Some of the apps discussed in this blog entry were developed with an older adware SDK that did not contain opt-in provisions, particularly regarding the ability to collect information and display ads outside of the original app. The adware SDK has since been updated to this capability to comply with Google’s developer policies; apps that use this newer version are no longer considered high-risk.
More details about this change can be found in our December 2012 Monthly Mobile Review: The Hidden Risk Behind Mobile Ad Networks.
Last week, we monitored three popular Android app stores – Google Play, Nduo and GFan – and found several adware on these app providers. When installed, adware typically display annoying advertisements.
The chart below shows the adware that were still available online from August 12-18. Based on our findings, GFan had the most number of unique apps detected as adware. This might be possibly due to its popularity in the Chinese market. Developers might have created these apps, which display multiple ads on an infected device, in an attempt to target more users and generate more profit.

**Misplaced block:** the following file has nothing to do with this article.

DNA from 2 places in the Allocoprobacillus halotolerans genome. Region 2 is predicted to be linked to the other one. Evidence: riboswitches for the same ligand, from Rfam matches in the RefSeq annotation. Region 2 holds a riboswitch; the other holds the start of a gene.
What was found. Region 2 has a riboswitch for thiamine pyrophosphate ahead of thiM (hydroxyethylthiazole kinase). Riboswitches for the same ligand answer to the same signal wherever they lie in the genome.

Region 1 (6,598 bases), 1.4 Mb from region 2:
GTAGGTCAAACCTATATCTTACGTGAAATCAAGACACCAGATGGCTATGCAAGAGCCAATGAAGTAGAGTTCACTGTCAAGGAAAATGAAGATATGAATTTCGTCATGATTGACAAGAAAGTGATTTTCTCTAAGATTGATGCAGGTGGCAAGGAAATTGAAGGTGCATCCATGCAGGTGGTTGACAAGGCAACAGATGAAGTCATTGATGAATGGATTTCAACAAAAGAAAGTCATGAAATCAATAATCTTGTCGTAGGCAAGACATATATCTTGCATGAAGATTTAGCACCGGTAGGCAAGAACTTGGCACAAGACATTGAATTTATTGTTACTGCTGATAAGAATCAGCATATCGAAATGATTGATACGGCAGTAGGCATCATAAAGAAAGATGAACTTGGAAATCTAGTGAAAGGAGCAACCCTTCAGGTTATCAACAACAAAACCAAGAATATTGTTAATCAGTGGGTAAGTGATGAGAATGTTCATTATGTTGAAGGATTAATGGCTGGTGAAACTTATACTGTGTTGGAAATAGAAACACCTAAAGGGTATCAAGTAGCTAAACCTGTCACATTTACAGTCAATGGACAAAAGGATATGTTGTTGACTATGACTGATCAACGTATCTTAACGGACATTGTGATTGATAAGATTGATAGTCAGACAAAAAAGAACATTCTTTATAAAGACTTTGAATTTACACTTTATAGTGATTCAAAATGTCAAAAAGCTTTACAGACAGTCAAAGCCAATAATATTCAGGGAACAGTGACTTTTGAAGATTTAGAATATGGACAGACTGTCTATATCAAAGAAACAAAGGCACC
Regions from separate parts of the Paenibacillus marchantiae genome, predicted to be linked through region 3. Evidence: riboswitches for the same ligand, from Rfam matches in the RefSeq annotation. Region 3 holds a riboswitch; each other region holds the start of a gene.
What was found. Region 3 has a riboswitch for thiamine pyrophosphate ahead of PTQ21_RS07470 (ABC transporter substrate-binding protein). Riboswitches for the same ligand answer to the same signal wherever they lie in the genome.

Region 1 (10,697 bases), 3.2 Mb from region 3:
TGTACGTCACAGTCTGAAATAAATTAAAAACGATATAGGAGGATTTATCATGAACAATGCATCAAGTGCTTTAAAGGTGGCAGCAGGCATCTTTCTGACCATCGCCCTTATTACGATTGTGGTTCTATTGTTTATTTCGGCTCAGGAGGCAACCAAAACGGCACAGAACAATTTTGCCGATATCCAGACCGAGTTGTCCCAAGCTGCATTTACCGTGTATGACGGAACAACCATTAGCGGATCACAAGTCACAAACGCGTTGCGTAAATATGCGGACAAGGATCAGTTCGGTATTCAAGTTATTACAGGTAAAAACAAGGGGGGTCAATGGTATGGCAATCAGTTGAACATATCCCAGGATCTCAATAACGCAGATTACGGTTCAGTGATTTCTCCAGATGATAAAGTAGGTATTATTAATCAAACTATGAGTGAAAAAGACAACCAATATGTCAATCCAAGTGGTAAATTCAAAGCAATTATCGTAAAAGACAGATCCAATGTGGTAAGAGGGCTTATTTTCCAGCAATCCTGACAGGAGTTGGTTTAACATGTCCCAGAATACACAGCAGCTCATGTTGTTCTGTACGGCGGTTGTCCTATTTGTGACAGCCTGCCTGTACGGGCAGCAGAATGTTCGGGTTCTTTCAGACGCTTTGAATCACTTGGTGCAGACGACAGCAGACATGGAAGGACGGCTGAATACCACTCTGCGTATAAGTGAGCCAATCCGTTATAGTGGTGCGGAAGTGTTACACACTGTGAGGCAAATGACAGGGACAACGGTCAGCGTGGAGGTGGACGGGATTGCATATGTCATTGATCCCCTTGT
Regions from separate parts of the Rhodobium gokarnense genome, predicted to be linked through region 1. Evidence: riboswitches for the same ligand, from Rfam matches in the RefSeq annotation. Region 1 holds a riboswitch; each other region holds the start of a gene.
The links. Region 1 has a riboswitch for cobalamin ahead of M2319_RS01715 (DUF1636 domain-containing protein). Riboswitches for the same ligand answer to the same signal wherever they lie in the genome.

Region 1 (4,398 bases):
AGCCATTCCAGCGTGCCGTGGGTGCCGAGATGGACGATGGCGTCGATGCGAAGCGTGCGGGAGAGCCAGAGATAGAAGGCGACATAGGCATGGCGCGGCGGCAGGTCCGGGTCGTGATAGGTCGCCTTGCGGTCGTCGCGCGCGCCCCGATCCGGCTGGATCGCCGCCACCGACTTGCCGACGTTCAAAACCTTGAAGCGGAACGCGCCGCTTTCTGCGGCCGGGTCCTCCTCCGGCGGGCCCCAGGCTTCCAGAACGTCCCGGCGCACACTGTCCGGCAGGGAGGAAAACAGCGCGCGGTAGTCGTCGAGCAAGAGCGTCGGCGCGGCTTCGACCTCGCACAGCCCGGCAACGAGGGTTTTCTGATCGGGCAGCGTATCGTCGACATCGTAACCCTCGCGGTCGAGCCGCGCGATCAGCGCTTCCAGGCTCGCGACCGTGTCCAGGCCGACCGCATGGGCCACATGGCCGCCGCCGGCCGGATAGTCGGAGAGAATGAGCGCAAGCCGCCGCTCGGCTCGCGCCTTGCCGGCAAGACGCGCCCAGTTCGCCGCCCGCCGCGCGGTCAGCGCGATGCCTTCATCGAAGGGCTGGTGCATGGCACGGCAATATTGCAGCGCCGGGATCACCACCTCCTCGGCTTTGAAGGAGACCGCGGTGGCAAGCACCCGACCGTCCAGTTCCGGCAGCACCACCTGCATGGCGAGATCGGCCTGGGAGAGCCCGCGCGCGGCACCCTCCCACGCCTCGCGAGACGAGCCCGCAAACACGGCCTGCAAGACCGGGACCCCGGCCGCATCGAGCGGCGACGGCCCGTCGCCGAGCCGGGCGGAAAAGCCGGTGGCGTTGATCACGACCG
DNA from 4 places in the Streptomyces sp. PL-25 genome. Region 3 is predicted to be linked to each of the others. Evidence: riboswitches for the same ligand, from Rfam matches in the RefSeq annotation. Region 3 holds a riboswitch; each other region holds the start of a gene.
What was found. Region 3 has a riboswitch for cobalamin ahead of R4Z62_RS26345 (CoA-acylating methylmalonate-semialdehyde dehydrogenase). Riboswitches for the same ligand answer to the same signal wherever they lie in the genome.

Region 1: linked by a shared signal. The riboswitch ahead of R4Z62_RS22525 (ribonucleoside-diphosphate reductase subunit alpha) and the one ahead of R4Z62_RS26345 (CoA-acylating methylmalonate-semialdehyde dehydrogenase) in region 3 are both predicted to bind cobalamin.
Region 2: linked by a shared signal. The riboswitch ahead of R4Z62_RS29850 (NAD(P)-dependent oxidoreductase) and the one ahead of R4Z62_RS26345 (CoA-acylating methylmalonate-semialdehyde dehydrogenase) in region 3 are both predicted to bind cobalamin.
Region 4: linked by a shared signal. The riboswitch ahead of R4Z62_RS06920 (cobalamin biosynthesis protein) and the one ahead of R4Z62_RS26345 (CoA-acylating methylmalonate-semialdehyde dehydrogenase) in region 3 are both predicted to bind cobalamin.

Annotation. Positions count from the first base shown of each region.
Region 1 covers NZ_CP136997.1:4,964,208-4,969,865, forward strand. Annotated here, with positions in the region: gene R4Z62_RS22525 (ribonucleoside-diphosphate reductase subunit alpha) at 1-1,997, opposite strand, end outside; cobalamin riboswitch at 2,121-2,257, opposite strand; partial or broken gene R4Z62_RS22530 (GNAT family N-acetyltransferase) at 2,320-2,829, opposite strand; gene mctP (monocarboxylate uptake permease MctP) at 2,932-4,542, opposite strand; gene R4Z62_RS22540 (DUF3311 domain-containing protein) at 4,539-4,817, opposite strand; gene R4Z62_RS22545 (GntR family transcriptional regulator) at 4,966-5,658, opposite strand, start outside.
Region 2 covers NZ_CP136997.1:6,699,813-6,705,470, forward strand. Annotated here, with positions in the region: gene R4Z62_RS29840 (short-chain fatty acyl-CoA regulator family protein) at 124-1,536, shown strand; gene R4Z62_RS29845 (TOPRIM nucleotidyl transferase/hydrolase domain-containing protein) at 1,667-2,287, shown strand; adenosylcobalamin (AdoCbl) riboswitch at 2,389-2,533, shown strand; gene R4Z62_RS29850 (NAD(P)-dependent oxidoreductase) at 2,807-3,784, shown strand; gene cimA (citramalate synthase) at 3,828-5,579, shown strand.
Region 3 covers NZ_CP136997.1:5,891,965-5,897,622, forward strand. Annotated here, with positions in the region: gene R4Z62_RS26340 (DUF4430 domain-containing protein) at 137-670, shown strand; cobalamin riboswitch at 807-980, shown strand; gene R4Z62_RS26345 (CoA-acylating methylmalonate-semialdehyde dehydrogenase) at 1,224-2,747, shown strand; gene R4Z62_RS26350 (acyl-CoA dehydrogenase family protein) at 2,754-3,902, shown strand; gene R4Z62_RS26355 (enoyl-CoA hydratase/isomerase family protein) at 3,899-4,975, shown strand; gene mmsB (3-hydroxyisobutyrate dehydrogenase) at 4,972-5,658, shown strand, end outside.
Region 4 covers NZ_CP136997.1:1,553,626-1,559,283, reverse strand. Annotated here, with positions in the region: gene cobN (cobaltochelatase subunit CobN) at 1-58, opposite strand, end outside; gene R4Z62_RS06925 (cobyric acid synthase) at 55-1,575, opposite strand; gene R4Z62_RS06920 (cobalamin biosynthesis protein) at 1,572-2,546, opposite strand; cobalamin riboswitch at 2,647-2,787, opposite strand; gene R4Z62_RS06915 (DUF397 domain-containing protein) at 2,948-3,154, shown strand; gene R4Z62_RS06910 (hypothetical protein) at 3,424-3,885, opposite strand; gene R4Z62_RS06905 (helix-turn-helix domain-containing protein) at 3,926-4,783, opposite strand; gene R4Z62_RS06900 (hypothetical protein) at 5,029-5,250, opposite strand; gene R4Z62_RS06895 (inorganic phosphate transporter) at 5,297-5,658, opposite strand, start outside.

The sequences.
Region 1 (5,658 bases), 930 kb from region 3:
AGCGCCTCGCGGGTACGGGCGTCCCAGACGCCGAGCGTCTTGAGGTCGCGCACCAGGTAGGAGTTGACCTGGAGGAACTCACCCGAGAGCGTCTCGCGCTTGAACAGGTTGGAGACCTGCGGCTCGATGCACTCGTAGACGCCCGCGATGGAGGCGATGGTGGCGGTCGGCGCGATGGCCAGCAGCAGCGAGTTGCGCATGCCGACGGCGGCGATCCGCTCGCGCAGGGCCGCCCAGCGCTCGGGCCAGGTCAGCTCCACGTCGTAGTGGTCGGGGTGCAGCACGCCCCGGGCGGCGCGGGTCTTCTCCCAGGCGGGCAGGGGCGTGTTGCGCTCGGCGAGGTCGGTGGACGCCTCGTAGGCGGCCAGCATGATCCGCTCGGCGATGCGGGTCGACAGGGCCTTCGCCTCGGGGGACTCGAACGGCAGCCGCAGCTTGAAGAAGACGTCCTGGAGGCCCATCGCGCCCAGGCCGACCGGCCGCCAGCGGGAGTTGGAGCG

We also found out that the most number of adware available on these websites are variants of ANDROIDOS_ADWIZP, ANDROIDOS_AIRPUSH, ANDROIDOS_ADSWO, ANDROIDOS_LEADBOLT, and ANDROIDOS_TOUCHNET. Except for TOUCHNET, all the adware mentioned have been detected previously.
Once installed, TOUCHNET not only shows ads but also displays ads in notifications. It does not show which particular app displays the ad. The latter is possibly a technique to prevent users from determining the app to be removed.
Trend Micro protects Android mobile users from this threat via Trend Micro Mobile Security Personal Edition, which detects malware disguised as apps. To know more about how to protect your Android devices from being infected, you may refer to the following Digital Life e-guides: